In January, Nicole Krist’s landlady was putting her through “the ringer.” Even though their lease wasn’t up until May, Krist’s landlady was threatening to put the Jackson, New Jersey, house where Krist and her extended family had spent the past three years of their lives up for sale. 

First, the landlady told Krist she had until the end of the week. Then, it was the end of the day. The moving target — and the possibility of losing her home — sent Krist into a panic.

“We got the final notice from the landlord on the 15th of January that we had to get her the approval by the 17th or we would be out — she would put (the house) on the market,” said Krist, a 35-year-old office manager, who lives in the 1970s single-story, ranch-style home on a shady, one-acre lot with her husband, her father, her sister, her sister’s fiancé and her nephew. 

The place was “a dream home” for their intergenerational family, Krist said, explaining that it includes a finished basement apartment that provides her and her husband with the amount of privacy they need. At the same time, the four-bedroom, two-bath house also has the space for everyone to remain under one roof.

“We all live together like a big happy family because that’s what we are,” said Krist. 

Around the same time that the final notice came, Krist’s sister heard about a Christian mortgage company — Fellowship Home Loans — on Christian radio. Krist had already tried to get in touch with “multiple other lending companies,” she said, but hadn’t heard back. When her sister told her about Fellowship Home Loans, Krist immediately reached out.

“They called me within 15 minutes,” she said, explaining that while she never applied at other places, she spoke “with a few banks and they would never get back to me. FHL is the only one who actually did everything.”

Things moved quickly after that. Krist was preapproved for a loan, right in the nick of time, and she and her family got to stay in their home. 

Nicole Krist, 35, and her husband, Terry Christer, 39, pull weeds from the vegetable garden in the front yard of their home in Jackson, New Jersey, on Saturday, July 9, 2022. Krist and Christer bought the home they had been renting for almost three years, and financed the purchase through Fellowship Home Loans, or FHL, a Christian-based mortgage company. | Michelle Gustafson, for the Deseret News

Fellowship Home Loans is just one of a number of faith-based lenders. While these organizations are federally backed and aren’t that different from more conventional companies — their interest rates are the same, noted Craig Bennington, of United Faith Mortgage. The leaders of these businesses explain that they approach clients with a different mentality than more mainstream lenders.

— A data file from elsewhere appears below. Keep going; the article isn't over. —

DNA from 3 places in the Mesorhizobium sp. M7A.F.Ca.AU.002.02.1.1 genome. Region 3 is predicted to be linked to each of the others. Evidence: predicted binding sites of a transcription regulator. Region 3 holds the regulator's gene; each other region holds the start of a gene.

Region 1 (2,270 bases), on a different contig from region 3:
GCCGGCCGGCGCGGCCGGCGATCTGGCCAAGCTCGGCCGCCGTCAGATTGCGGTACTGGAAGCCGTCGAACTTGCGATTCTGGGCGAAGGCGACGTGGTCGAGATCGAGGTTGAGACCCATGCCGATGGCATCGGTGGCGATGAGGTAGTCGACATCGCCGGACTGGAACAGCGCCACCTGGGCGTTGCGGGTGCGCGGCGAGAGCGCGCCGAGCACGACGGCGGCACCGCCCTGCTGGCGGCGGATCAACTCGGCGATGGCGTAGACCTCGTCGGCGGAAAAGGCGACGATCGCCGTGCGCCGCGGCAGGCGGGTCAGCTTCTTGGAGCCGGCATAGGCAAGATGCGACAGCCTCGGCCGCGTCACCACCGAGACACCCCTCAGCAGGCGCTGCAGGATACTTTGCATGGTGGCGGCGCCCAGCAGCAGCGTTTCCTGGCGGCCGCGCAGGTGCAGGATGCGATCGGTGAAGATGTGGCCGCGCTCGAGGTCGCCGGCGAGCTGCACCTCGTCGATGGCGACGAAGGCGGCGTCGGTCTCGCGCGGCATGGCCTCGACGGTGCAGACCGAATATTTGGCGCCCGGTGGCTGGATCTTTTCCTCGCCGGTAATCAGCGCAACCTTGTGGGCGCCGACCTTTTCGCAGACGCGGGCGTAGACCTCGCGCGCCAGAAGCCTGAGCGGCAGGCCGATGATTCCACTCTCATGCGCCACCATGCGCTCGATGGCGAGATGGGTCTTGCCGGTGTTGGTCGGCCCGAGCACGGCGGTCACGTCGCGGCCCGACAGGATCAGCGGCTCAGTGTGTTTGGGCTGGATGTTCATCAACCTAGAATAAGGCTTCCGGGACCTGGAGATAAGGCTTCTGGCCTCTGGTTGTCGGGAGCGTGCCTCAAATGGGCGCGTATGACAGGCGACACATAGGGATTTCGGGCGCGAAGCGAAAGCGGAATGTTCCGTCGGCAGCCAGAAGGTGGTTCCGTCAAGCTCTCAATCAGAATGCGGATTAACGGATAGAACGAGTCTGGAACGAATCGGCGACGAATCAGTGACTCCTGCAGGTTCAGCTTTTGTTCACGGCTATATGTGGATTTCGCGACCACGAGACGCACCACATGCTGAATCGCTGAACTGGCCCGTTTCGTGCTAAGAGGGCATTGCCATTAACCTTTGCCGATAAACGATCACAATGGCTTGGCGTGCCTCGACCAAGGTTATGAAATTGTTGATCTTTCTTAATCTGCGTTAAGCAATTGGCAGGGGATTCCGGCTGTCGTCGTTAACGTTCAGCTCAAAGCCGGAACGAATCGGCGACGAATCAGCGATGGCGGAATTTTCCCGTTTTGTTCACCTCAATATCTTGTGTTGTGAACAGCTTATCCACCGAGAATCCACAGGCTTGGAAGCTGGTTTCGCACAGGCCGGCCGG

“I think what separates us is that, as a Christian, (your faith) is not something you turn on and turn off. It’s not a hat you put on when you walk into the house and take off when you step into the office. It’s the way you operate, the morals and values you use when you do business,” said Brian Schiele, a founder and branch manager of Fellowship Home Loans.

But before committing to a faith-based company, consumers still need to take the same steps as they would with a conventional lender to make sure they’re borrowing responsibly, experts said. They should assess their spending, budget for new or unexpected expenses and decide if it’s the right time to buy a home.

Lenders home buyers can trust?

Heads of Christian mortgage companies said they strive to bring faith-based ethics into their relationships with clients. That largely boils down to better customer service and a more holistic approach to the borrower before them. 

“Some of those other (secular) companies are maybe trying to put a square peg in a round hole. It’s a ‘yes’ or ‘no,’ you qualify or you don’t, here it is — take it or leave it. Whereas we want to hear a little more about what’s going on,” said Schiele. “We listen.” 

In addition to hearing more, employees of Fellowship Home Loans say more. They’re willing to tell clients when a move is against their best financial interests, he added.

“If you operate as a Christian, you operate with other people’s interest in mind,” said Schiele, who offered his company’s approach to home equity loans as one example. “Other companies want credit scores and income. We want to dive in a little further and know why they want to cash out.”